Chris Simms on the Eagles: 'The biggest rebuild in football'

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Reuben Frank
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Chris Simms on the Eagles: 'The biggest rebuild in football' originally appeared on NBC Sports Philadelphia

When Chris Simms looks at the Eagles roster, there’s only one conclusion he can draw:

“It’s maybe the biggest rebuild in football right now,” said Simms, NBC’s NFL analyst and former NFL quarterback. “There’s holes all over the roster.”

Simms, who co-hosts Pro Football Talk Live and the Unbuttoned podcast, spoke on the Eagle Eye podcast this week.

“I hate saying that. I have so much respect for that front office and the things they’ve done over the last decade and things like that,” he said. “But the way the salary cap is, all the older players, everything about the football team just says, ‘It needs to be blown up and we’ve got to start from scratch.’”

Simms does believe the Eagles should draft a quarterback, as Dave Zangaro wrote Tuesday.

But he believes the Eagles' biggest issue is that Howie Roseman let the roster get too old and stuck with the Super Bowl nucleus too long.

“I don’t know who to blame here, maybe the owner’s involved in this too - but they let the shelf life of that Super Bowl team just go on a little too long,” he said. “And they kept trying to put little Band-Aids on it and it was like, ‘Oh no, the cut got too bad, that Band-Aid’s not big enough, let’s get another one. And it just fell out of control here.”

It’s interesting to hear the perspective of an NFL analyst who has a national perspective as opposed to a Philly perspective.

It's easy to see the Eagles as hopeless, coming off a 4-11-1 season, firing a Super Bowl coach and trading a near-MVP quarterback in his prime.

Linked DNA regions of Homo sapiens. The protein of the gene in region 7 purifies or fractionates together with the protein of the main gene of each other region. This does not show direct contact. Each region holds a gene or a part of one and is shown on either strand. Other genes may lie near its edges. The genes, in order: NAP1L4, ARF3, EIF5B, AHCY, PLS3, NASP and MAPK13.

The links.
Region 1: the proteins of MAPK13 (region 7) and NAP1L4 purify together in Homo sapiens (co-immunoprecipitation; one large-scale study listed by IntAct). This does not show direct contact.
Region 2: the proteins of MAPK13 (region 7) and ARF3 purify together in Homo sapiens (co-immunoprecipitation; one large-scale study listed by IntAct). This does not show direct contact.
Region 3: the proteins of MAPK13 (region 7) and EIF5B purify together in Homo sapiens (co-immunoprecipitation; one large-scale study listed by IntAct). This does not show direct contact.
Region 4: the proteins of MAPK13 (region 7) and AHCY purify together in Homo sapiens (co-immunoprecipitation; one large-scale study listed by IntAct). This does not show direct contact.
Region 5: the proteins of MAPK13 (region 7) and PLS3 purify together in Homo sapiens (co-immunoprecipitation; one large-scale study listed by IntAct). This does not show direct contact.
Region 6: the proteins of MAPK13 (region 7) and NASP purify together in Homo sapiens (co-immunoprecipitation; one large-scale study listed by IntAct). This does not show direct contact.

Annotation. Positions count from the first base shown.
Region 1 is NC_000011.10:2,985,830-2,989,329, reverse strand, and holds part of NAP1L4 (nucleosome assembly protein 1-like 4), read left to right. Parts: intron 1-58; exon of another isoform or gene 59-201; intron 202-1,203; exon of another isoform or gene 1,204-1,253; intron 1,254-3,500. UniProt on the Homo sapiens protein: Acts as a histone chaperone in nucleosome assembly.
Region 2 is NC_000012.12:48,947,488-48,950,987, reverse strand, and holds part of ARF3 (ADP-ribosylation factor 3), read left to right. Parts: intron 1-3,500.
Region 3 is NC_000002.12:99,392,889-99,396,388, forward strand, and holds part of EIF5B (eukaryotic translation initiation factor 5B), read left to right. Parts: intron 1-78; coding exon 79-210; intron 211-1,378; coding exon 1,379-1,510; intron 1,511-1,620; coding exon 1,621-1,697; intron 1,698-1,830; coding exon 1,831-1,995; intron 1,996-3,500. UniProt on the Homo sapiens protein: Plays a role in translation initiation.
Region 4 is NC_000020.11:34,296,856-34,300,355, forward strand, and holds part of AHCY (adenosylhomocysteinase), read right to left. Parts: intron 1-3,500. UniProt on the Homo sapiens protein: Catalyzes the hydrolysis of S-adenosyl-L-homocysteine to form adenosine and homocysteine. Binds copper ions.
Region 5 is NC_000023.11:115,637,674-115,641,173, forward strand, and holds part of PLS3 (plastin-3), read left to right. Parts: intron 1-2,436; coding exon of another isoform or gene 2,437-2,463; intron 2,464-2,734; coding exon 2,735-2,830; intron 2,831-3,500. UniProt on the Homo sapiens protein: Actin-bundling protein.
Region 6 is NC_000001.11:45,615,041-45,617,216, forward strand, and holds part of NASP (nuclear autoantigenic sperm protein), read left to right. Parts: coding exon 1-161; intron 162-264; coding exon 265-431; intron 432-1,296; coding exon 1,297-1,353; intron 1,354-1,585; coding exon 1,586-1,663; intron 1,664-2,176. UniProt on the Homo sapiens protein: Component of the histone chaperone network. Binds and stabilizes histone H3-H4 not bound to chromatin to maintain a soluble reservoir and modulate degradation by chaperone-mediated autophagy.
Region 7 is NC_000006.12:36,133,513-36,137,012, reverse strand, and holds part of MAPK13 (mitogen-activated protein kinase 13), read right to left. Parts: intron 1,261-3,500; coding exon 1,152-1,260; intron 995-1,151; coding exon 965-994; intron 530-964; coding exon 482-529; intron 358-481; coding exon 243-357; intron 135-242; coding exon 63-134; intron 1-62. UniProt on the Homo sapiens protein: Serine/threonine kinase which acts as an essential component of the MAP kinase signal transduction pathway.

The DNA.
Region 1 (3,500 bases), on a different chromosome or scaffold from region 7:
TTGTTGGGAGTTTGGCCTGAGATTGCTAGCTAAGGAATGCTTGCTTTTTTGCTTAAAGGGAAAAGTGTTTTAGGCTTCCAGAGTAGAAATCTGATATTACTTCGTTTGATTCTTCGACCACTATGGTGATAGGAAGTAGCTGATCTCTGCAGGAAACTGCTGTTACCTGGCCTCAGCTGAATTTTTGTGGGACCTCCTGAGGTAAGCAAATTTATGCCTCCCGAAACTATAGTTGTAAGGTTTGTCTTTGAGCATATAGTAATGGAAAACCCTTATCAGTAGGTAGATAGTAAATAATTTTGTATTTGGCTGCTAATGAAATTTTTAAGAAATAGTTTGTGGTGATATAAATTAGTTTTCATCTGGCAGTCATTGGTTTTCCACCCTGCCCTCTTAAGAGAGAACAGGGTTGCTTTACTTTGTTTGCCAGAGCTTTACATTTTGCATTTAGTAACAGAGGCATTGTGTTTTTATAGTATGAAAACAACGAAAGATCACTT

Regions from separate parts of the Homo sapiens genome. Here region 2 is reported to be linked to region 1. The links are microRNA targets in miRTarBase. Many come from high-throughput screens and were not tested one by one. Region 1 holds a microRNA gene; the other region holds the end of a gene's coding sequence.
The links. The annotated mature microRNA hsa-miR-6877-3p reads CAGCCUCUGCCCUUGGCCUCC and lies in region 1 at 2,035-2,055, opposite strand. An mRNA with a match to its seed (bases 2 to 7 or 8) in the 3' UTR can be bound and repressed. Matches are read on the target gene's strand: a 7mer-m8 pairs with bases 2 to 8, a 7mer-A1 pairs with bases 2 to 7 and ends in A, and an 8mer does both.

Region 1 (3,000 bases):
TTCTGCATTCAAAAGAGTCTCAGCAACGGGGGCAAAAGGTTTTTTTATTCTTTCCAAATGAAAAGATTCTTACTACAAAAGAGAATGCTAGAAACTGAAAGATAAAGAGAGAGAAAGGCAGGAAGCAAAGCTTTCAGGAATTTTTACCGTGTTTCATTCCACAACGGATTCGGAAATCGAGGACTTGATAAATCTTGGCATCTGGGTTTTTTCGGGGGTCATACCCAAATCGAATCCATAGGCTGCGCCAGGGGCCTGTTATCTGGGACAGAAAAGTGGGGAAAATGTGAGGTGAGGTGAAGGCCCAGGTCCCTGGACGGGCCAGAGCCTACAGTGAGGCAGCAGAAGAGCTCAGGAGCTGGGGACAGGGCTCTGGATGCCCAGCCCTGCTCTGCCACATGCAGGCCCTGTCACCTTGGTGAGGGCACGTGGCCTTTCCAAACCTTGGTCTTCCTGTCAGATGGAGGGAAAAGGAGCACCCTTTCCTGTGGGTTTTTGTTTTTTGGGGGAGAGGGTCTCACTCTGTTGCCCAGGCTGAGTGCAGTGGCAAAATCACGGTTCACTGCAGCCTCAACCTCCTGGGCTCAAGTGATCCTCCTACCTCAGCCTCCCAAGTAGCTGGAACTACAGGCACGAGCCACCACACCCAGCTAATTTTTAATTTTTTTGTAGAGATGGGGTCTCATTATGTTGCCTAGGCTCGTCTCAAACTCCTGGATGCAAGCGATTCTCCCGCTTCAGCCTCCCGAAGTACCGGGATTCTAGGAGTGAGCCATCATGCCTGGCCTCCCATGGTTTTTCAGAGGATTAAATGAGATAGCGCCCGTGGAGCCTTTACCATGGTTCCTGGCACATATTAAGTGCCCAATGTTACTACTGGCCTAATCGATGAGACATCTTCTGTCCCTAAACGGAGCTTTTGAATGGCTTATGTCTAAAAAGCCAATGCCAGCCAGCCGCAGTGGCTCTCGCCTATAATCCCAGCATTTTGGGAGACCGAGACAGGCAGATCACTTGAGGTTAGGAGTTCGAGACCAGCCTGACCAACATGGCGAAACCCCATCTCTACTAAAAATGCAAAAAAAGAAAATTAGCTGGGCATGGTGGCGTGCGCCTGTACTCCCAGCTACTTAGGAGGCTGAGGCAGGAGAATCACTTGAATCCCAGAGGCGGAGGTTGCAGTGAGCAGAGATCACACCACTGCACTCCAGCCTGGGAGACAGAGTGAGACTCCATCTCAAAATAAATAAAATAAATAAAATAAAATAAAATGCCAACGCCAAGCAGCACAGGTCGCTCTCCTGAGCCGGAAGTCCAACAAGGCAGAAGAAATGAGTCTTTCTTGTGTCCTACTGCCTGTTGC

But Simms sees a team that’s been to the playoffs three of the last four years and five of the 10 years Roseman has been general manager, with a Super Bowl win in the mix.

He believes Roseman will be able to make the moves necessary to turn this around.

“You’ve got to make the right moves (and) Howie Roseman has proven that he’s capable of making the right moves, there’s no doubt about that,” he said. “I’m not sitting here looking like the Eagles are screwed and they’re not going to be relevant again till 2024.”

Simms compared where the Eagles are now to where the 49ers were in 2017, ironically after Chip Kelly was fired after just one year as head coach and replaced by Kyle Shanahan.

They went 10-22 their first two years under Shanahan but reached the Super Bowl in Year 3.

Of course, the 49ers also fired general manager Trent Baalke along with Kelly, replacing him with John Lynch.The Eagles do have a new coach in Nick Sirianni but obviously the same GM.

“I don’t expect 2021 to be anything special,” Simms said. “I’m hoping to see things going in the right direction, and we can all see, ‘Ooh, this coach has something, like Kyle Shanahan out there with the San Francisco 49ers. His first year there they were 0-9 at one point, but the fans were kind of excited because every week, ‘Wow, look at these exciting plays and we’re exciting on offense and this is fun to watch.’

“That’s what I want to see in Year 1 and hopefully you can start to get the pieces that really fit the system and the guys that Nick Sirianni thinks, ‘Hey Howie, I like these kind of guys at receiver, I like these kind of guys on the offensive line, they fit my system,’ and then you can go, ‘Hey, 2022? Watch out and maybe we can start competing again and get back in the thick of things in the NFC and get back in the playoff picture.’ I don’t put that out of the realm of possibility at all.’”

What about Roseman’s draft record? One Pro Bowler in five years since he was restored to power? No defensive Pro Bowlers since 2012? No young stars?

“The draft has not been the best, but he’s found other ways to make things happen,” Simms said. “I have no doubts with Howie Roseman. I still think he can build a football team.”

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